Colours of Wildlife: Bearded Leaf Chameleon

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Bearded Leaf Chameleon

Willem is a wildlife artist based in South Africa. He says "My aim is simply to express the beauty and wonder that is in Nature, and to heighten people's appreciation of plants, animals and the wilderness. Not everything I paint is African! Though I've never been there, I'm also fascinated by Asia and I've done paintings of Asian rhinos and birds as well. I may in future do some of European, Australian and American species too. I'm fascinated by wild things from all over the world! I mainly paint in watercolours. . . but actually many media including 'digital' paintings with the computer!"

Bearded Leaf Chameleon by Willem

A short article this time – for a short animal! This is a Bearded Leaf Chameleon, Rieppeleon brevicaudatus. Its scientific name means "Rieppel's short-tailed Lion". The 'lion' part refers to the general name of chameleons, which roughly means 'small lions'. The genus name also honours the herpetologist (a scientist who studies reptiles) Olivier Rieppel. The 'bearded' part just refers to those little scales this species has on the underside of its jaw. It's not much, but it distinguishes this one from the other leaf chameleon species.

Leaf Mimics of the Undergrowth

There are only three species currently known to constitute the genus Rieppeleon. All of them are very small and mostly brown. They are found in Central to East Africa, mostly in forests. The bearded leaf chameleon occurs in mountain forests of Tanzania and Kenya. It is one of the most leaf-like of chameleons. It lacks the long, prehensile tail of the regular and dwarf chameleons of Africa, instead having a short, stumpy tail that looks like a leaf stem. Its body is flattened and leaf-like also, with a dark lengthwise stripe that mimics the central vein of a leaf. Like other chameleons, it can change colour, but doesn't have as much of a repertoire of guises as some. It can turn yellowish, greenish, orange or brownish, and also become lighter or darker, and make the pattern of spots and lines on its body stand out. It is reaches an overall length of 8 cm/3.2".

Mostly this species is very well camouflaged. It practically disappears in the leaf mould of the forest undergrowth. Lacking the grasping tail, this chameleon doesn't climb so much, spending a lot of time walking on the ground. Like other chameleons, it has eyes that swivel independently so that it can look ahead with one eye and to the rear with the other. These eyes converge when it spots its invertebrate prey, allowing it to gauge distance and depth. Like typical chameleons, it has a tongue longer than the rest of its body, which it can shoot out to catch its prey.

There are slight differences between the males and females in this species: males are more slender, have longer tails, a taller 'crest' along their backs, and a bolder pattern. As with other chameleons, it doesn't use its colour-changing ability so much to camouflage itself, but instead for showing its mood and for courting a potential mate.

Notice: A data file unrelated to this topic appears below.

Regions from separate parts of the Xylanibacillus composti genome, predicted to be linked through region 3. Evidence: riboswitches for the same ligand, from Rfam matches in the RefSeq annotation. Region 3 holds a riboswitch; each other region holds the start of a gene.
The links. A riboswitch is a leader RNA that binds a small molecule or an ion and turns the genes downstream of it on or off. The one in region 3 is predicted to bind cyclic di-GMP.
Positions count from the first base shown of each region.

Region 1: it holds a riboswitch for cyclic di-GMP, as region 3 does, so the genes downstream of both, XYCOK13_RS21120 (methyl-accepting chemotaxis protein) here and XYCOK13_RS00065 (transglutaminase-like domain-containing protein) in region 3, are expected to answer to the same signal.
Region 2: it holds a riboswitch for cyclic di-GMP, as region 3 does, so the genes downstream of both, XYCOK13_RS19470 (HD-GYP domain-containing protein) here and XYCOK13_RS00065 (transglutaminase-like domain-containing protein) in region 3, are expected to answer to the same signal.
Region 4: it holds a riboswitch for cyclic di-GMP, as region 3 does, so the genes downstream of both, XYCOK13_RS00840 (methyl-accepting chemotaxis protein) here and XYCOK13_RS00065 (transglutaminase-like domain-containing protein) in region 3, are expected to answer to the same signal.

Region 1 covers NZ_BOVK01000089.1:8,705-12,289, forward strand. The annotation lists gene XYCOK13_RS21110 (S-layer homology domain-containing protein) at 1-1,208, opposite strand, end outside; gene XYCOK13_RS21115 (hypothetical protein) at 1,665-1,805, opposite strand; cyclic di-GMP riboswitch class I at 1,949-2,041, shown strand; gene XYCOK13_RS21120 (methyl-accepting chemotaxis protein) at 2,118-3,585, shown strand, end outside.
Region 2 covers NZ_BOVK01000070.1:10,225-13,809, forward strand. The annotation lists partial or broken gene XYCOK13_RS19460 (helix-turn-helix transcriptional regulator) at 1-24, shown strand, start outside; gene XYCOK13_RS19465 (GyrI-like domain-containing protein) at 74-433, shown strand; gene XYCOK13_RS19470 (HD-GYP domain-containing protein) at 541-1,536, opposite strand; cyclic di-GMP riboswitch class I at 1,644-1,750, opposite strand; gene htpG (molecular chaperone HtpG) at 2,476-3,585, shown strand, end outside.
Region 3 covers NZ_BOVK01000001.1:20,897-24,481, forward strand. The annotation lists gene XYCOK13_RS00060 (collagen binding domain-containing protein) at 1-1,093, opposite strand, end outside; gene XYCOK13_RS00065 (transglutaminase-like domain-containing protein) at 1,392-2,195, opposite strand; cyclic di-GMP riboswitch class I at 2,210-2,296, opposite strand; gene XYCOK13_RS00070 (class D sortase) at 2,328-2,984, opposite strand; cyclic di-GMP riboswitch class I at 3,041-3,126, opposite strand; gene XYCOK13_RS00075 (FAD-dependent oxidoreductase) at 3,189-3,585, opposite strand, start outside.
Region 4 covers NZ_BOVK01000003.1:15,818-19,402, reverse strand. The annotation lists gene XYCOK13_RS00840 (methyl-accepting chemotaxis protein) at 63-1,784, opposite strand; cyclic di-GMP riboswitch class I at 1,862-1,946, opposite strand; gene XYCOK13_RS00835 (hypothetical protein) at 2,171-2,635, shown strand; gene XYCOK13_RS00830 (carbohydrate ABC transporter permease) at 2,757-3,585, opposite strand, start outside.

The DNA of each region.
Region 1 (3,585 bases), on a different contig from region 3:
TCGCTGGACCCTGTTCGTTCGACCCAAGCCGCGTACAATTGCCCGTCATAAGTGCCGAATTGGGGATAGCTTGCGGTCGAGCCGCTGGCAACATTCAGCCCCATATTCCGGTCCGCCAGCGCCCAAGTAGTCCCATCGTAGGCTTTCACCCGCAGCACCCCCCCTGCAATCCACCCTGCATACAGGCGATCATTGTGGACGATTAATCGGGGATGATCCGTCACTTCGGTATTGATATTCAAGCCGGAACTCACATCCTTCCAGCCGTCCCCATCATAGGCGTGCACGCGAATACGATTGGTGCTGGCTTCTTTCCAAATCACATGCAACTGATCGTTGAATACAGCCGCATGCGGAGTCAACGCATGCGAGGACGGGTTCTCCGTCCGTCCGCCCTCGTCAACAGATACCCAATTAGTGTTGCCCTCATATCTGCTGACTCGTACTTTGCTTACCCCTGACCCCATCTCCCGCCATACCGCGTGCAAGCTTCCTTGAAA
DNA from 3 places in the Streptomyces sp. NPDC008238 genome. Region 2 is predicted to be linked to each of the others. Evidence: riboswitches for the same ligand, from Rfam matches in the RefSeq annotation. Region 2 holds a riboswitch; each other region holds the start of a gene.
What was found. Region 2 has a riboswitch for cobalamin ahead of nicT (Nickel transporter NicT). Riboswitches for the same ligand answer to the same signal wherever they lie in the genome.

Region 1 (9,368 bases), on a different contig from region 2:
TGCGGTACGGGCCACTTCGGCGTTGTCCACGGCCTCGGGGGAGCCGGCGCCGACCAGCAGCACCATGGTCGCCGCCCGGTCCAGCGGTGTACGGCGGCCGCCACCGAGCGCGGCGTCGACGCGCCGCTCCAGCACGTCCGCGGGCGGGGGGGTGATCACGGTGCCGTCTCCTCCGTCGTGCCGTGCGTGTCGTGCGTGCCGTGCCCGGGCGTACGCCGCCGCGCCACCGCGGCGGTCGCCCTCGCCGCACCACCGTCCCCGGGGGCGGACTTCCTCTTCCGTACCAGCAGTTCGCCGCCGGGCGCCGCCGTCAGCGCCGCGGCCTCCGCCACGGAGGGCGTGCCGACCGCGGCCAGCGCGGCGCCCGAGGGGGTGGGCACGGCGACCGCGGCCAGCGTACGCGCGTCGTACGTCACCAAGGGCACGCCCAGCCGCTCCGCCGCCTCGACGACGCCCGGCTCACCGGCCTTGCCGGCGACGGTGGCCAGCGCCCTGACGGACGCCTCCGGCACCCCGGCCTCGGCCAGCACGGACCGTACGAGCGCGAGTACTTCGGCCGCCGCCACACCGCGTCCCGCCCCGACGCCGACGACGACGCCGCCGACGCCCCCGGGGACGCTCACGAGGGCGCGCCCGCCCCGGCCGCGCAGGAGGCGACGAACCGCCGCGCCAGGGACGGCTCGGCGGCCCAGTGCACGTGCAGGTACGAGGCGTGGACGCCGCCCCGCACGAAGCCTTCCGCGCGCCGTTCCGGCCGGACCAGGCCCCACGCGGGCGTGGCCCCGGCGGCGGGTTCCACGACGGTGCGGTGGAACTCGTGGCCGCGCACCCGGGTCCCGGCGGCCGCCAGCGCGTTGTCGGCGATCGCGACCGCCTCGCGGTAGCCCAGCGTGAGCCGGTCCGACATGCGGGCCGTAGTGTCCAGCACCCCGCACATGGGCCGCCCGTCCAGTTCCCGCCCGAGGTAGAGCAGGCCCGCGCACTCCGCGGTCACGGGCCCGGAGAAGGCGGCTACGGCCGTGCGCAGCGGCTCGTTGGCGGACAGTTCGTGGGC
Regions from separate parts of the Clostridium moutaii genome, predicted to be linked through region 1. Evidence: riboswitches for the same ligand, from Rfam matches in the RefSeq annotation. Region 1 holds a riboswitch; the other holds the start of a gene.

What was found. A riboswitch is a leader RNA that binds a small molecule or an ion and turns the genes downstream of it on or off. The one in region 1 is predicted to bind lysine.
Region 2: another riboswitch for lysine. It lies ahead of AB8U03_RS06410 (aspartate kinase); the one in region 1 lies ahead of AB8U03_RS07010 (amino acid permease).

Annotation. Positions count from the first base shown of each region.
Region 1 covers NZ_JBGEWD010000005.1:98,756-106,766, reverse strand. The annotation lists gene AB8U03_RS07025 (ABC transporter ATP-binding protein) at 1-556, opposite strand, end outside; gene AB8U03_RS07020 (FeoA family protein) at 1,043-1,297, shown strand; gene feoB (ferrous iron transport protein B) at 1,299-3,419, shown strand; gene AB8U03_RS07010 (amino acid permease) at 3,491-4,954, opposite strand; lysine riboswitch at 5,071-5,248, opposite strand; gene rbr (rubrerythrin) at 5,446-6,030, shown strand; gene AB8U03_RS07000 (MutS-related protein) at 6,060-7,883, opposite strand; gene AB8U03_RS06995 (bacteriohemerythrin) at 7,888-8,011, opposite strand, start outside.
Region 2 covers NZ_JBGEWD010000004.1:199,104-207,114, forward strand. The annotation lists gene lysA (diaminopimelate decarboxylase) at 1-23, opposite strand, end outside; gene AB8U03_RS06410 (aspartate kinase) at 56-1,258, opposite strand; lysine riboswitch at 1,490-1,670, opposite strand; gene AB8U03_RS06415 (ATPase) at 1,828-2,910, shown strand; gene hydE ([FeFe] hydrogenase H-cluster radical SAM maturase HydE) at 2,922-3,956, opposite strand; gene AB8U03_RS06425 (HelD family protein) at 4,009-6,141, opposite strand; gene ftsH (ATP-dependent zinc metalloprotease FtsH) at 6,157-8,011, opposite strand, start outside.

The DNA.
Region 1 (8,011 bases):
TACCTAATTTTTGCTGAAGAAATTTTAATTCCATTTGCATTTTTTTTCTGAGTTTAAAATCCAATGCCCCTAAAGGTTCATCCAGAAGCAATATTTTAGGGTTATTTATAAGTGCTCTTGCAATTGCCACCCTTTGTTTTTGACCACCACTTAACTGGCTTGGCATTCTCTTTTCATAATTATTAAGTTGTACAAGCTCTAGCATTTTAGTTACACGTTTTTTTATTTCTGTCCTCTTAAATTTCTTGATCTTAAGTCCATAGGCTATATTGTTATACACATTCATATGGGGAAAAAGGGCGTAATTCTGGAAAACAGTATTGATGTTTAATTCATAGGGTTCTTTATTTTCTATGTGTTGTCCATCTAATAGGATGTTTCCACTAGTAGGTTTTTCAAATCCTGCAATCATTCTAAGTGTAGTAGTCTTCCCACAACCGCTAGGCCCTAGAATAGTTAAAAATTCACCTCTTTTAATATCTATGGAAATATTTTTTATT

The chameleon family is amazingly diverse. All but one of the hundred-plus species occur in Africa or the island of Madagascar, with the latter holding about half the total number despite being much smaller than the African continent. Genetic studies of chameleons are providing much new info on their relationships. The three chameleons of the genus Rieppeleon used to be considered to belong to the very similar pygmy chameleons of the genus Rampholeon. They're also very similar to the Madagascan leaf chameleons, Brookesia. Indeed these three groups were first all classified under Brookesia. All of them are tiny, mostly brownish, with short, non-prehensile tails. All of them occurs on the forest floor rather than high up in the trees. But now it is clear that these three groups, despite looking very similar, are not particularly closely related – instead, they're an example of convergent evolution, where not-closely-related species can look very similar because of having similar environments and lifestyles. So the three leaf- and pygmy chameleon groups likely evolved independently from more arboreal chameleon ancestors, gaining their distinctive features as a result of adapting to a mainly terrestrial life amidst the leaf litter.

Genetic studies also allow us to discover new species. In Africa, we still have new species turning up all over the place, especially in recently explored, isolated forest and mountain regions. Expeditions have already uncovered several likely new species in the genus Rampholeon; there's no reason why there might not perhaps turn up a new species or two of Rieppeleon as well. Also, further studies of the genes will likely show us that the relationships of African chameleons are more complicated than was previously supposed. Apart from the genus Rieppeleon, additional genera like Nadzikambia, Trioceros and Kinyongia have already been split from the genus of typical chameleons, Chamaeleo, having proved to constitute quite distinct genetic groups. Future studies might indeed lead to recognition of even more distinctions in this amazing family.

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